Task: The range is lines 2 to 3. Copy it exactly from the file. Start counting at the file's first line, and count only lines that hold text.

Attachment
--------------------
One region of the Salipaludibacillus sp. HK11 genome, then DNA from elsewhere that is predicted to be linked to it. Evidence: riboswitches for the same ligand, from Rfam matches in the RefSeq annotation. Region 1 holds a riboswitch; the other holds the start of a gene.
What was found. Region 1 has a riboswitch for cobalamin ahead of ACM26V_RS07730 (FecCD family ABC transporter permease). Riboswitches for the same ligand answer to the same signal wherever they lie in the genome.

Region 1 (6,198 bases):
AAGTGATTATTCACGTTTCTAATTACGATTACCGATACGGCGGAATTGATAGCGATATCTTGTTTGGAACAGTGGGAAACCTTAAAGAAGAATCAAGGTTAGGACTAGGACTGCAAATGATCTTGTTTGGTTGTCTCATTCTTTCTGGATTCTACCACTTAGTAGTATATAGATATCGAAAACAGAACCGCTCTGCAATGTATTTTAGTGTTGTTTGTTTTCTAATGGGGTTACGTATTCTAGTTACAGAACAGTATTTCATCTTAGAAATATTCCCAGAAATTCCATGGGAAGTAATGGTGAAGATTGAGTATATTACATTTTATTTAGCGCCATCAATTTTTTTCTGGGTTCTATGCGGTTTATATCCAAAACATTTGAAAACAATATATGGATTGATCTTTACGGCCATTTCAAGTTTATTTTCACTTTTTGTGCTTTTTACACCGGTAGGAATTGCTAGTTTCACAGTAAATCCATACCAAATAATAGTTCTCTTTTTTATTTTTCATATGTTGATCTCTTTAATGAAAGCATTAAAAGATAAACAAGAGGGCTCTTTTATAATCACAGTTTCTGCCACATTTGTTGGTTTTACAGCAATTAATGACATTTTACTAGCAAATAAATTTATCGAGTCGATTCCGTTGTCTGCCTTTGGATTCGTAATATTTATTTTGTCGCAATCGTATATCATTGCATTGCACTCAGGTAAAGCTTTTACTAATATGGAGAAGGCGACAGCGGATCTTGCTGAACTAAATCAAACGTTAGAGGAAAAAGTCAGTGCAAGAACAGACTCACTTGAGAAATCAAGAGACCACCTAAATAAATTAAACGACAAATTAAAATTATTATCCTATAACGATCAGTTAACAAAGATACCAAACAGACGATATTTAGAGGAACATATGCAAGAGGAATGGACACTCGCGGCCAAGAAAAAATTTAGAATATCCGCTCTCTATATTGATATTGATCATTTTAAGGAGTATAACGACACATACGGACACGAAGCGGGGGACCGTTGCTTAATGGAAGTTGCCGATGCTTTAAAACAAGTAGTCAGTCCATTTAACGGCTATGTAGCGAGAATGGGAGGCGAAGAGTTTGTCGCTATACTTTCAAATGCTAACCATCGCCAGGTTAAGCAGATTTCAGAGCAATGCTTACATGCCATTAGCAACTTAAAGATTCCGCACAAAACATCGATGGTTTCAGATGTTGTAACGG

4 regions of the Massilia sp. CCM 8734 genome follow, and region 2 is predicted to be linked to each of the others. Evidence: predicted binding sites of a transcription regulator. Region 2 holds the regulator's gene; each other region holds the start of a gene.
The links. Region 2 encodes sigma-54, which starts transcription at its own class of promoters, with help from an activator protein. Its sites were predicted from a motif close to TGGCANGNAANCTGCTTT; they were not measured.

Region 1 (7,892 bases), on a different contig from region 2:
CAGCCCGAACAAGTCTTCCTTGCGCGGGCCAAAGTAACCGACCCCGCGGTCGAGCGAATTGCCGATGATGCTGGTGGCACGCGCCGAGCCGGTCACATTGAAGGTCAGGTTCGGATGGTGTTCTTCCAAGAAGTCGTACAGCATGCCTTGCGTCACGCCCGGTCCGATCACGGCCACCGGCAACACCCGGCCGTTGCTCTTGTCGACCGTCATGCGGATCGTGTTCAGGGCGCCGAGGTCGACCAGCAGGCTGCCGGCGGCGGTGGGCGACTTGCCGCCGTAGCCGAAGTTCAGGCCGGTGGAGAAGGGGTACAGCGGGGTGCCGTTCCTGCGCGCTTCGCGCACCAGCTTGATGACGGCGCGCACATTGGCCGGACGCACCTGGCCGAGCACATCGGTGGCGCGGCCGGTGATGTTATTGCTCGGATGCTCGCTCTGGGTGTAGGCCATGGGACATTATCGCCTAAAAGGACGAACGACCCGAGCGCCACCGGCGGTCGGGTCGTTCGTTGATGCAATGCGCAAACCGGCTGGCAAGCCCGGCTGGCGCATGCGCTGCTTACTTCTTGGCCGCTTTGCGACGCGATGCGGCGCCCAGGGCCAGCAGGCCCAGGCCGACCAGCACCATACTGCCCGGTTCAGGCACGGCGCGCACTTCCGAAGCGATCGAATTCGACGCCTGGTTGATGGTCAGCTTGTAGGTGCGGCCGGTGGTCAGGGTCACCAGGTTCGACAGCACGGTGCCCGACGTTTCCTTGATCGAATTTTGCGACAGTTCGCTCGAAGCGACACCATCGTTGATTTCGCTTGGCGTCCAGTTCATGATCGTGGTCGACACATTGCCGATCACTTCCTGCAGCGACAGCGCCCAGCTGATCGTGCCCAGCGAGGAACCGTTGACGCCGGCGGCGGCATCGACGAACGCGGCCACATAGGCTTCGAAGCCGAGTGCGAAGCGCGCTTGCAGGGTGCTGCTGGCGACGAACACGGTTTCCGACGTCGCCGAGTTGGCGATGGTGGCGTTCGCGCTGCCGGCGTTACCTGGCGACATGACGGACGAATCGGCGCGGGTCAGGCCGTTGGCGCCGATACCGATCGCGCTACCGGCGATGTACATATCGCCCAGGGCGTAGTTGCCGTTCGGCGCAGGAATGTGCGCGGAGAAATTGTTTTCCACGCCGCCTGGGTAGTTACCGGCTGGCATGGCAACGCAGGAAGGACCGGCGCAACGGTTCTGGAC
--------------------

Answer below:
What was found. Region 1 has a riboswitch for cobalamin ahead of ACM26V_RS07730 (FecCD family ABC transporter permease). Riboswitches for the same ligand answer to the same signal wherever they lie in the genome.

Region 1 (6,198 bases):